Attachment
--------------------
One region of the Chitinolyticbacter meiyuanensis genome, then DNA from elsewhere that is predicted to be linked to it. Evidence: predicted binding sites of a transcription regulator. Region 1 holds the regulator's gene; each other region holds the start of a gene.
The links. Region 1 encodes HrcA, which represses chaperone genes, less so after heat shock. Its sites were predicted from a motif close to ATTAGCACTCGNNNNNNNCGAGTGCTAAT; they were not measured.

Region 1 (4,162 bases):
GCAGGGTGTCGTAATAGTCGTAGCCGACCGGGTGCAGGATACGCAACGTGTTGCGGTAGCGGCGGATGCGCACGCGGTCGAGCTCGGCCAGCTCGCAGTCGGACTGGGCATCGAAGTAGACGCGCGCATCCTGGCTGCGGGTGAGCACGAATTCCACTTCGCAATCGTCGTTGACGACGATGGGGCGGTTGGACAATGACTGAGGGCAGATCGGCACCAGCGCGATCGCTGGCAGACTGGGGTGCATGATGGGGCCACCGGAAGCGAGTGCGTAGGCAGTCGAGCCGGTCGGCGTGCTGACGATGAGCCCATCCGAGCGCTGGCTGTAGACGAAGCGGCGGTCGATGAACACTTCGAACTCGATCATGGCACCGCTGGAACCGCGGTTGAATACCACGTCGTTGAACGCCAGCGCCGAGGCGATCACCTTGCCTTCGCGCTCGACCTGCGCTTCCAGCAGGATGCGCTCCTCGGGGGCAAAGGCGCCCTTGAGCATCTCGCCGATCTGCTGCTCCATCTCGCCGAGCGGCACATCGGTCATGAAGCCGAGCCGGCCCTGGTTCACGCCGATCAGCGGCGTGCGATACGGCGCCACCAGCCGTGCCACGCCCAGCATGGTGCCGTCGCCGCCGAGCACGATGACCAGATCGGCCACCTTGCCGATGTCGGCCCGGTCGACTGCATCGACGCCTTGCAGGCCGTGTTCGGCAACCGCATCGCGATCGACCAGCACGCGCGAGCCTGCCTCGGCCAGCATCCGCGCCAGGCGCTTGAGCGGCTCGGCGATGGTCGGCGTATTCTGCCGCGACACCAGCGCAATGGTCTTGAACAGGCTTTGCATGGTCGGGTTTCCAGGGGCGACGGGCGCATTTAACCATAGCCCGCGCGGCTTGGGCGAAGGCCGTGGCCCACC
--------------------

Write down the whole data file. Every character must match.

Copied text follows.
One region of the Chitinolyticbacter meiyuanensis genome, then DNA from elsewhere that is predicted to be linked to it. Evidence: predicted binding sites of a transcription regulator. Region 1 holds the regulator's gene; each other region holds the start of a gene.
The links. Region 1 encodes HrcA, which represses chaperone genes, less so after heat shock. Its sites were predicted from a motif close to ATTAGCACTCGNNNNNNNCGAGTGCTAAT; they were not measured.

Region 1 (4,162 bases):
GCAGGGTGTCGTAATAGTCGTAGCCGACCGGGTGCAGGATACGCAACGTGTTGCGGTAGCGGCGGATGCGCACGCGGTCGAGCTCGGCCAGCTCGCAGTCGGACTGGGCATCGAAGTAGACGCGCGCATCCTGGCTGCGGGTGAGCACGAATTCCACTTCGCAATCGTCGTTGACGACGATGGGGCGGTTGGACAATGACTGAGGGCAGATCGGCACCAGCGCGATCGCTGGCAGACTGGGGTGCATGATGGGGCCACCGGAAGCGAGTGCGTAGGCAGTCGAGCCGGTCGGCGTGCTGACGATGAGCCCATCCGAGCGCTGGCTGTAGACGAAGCGGCGGTCGATGAACACTTCGAACTCGATCATGGCACCGCTGGAACCGCGGTTGAATACCACGTCGTTGAACGCCAGCGCCGAGGCGATCACCTTGCCTTCGCGCTCGACCTGCGCTTCCAGCAGGATGCGCTCCTCGGGGGCAAAGGCGCCCTTGAGCATCTCGCCGATCTGCTGCTCCATCTCGCCGAGCGGCACATCGGTCATGAAGCCGAGCCGGCCCTGGTTCACGCCGATCAGCGGCGTGCGATACGGCGCCACCAGCCGTGCCACGCCCAGCATGGTGCCGTCGCCGCCGAGCACGATGACCAGATCGGCCACCTTGCCGATGTCGGCCCGGTCGACTGCATCGACGCCTTGCAGGCCGTGTTCGGCAACCGCATCGCGATCGACCAGCACGCGCGAGCCTGCCTCGGCCAGCATCCGCGCCAGGCGCTTGAGCGGCTCGGCGATGGTCGGCGTATTCTGCCGCGACACCAGCGCAATGGTCTTGAACAGGCTTTGCATGGTCGGGTTTCCAGGGGCGACGGGCGCATTTAACCATAGCCCGCGCGGCTTGGGCGAAGGCCGTGGCCCACC